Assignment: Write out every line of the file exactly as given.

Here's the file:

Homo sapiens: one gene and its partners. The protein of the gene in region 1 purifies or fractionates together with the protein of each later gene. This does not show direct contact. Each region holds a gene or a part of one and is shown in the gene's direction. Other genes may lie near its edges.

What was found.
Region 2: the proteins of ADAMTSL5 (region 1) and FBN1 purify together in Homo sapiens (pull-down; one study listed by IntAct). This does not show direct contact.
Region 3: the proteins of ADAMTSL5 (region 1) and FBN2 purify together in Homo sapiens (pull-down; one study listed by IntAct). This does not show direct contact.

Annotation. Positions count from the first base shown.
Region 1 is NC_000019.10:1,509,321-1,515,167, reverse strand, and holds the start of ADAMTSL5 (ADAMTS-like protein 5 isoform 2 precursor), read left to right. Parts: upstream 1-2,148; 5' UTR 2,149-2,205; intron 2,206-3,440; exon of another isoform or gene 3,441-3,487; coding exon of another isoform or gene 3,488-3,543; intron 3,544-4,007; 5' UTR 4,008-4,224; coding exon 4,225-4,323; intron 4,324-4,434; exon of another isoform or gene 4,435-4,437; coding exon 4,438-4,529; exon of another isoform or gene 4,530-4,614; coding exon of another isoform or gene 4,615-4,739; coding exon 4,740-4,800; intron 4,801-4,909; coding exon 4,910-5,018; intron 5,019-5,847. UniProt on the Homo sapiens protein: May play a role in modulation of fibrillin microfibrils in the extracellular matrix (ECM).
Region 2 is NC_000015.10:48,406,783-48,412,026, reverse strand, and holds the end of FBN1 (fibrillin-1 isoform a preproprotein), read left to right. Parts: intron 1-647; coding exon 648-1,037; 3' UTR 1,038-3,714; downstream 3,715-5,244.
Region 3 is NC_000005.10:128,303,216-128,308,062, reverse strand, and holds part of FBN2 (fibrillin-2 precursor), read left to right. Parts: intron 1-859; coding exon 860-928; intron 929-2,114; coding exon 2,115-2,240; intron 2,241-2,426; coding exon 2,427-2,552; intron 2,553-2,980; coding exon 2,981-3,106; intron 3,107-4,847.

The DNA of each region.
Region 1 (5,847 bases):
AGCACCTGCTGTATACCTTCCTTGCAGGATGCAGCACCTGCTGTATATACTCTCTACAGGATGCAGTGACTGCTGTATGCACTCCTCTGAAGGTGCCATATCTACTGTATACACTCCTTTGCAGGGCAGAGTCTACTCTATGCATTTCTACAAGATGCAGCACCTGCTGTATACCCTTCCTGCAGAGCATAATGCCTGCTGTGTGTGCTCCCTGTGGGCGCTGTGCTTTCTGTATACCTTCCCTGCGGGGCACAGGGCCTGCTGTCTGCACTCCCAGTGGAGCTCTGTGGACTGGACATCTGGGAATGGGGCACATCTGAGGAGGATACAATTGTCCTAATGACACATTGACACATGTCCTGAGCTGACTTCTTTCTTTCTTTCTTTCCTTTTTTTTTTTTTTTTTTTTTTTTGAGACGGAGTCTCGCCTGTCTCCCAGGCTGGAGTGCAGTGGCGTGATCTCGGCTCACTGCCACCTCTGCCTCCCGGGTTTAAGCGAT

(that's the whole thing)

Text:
Homo sapiens: one gene and its partners. The protein of the gene in region 1 purifies or fractionates together with the protein of each later gene. This does not show direct contact. Each region holds a gene or a part of one and is shown in the gene's direction. Other genes may lie near its edges.

What was found.
Region 2: the proteins of ADAMTSL5 (region 1) and FBN1 purify together in Homo sapiens (pull-down; one study listed by IntAct). This does not show direct contact.
Region 3: the proteins of ADAMTSL5 (region 1) and FBN2 purify together in Homo sapiens (pull-down; one study listed by IntAct). This does not show direct contact.

Annotation. Positions count from the first base shown.
Region 1 is NC_000019.10:1,509,321-1,515,167, reverse strand, and holds the start of ADAMTSL5 (ADAMTS-like protein 5 isoform 2 precursor), read left to right. Parts: upstream 1-2,148; 5' UTR 2,149-2,205; intron 2,206-3,440; exon of another isoform or gene 3,441-3,487; coding exon of another isoform or gene 3,488-3,543; intron 3,544-4,007; 5' UTR 4,008-4,224; coding exon 4,225-4,323; intron 4,324-4,434; exon of another isoform or gene 4,435-4,437; coding exon 4,438-4,529; exon of another isoform or gene 4,530-4,614; coding exon of another isoform or gene 4,615-4,739; coding exon 4,740-4,800; intron 4,801-4,909; coding exon 4,910-5,018; intron 5,019-5,847. UniProt on the Homo sapiens protein: May play a role in modulation of fibrillin microfibrils in the extracellular matrix (ECM).
Region 2 is NC_000015.10:48,406,783-48,412,026, reverse strand, and holds the end of FBN1 (fibrillin-1 isoform a preproprotein), read left to right. Parts: intron 1-647; coding exon 648-1,037; 3' UTR 1,038-3,714; downstream 3,715-5,244.
Region 3 is NC_000005.10:128,303,216-128,308,062, reverse strand, and holds part of FBN2 (fibrillin-2 precursor), read left to right. Parts: intron 1-859; coding exon 860-928; intron 929-2,114; coding exon 2,115-2,240; intron 2,241-2,426; coding exon 2,427-2,552; intron 2,553-2,980; coding exon 2,981-3,106; intron 3,107-4,847.

The DNA of each region.
Region 1 (5,847 bases):
AGCACCTGCTGTATACCTTCCTTGCAGGATGCAGCACCTGCTGTATATACTCTCTACAGGATGCAGTGACTGCTGTATGCACTCCTCTGAAGGTGCCATATCTACTGTATACACTCCTTTGCAGGGCAGAGTCTACTCTATGCATTTCTACAAGATGCAGCACCTGCTGTATACCCTTCCTGCAGAGCATAATGCCTGCTGTGTGTGCTCCCTGTGGGCGCTGTGCTTTCTGTATACCTTCCCTGCGGGGCACAGGGCCTGCTGTCTGCACTCCCAGTGGAGCTCTGTGGACTGGACATCTGGGAATGGGGCACATCTGAGGAGGATACAATTGTCCTAATGACACATTGACACATGTCCTGAGCTGACTTCTTTCTTTCTTTCTTTCCTTTTTTTTTTTTTTTTTTTTTTTTGAGACGGAGTCTCGCCTGTCTCCCAGGCTGGAGTGCAGTGGCGTGATCTCGGCTCACTGCCACCTCTGCCTCCCGGGTTTAAGCGAT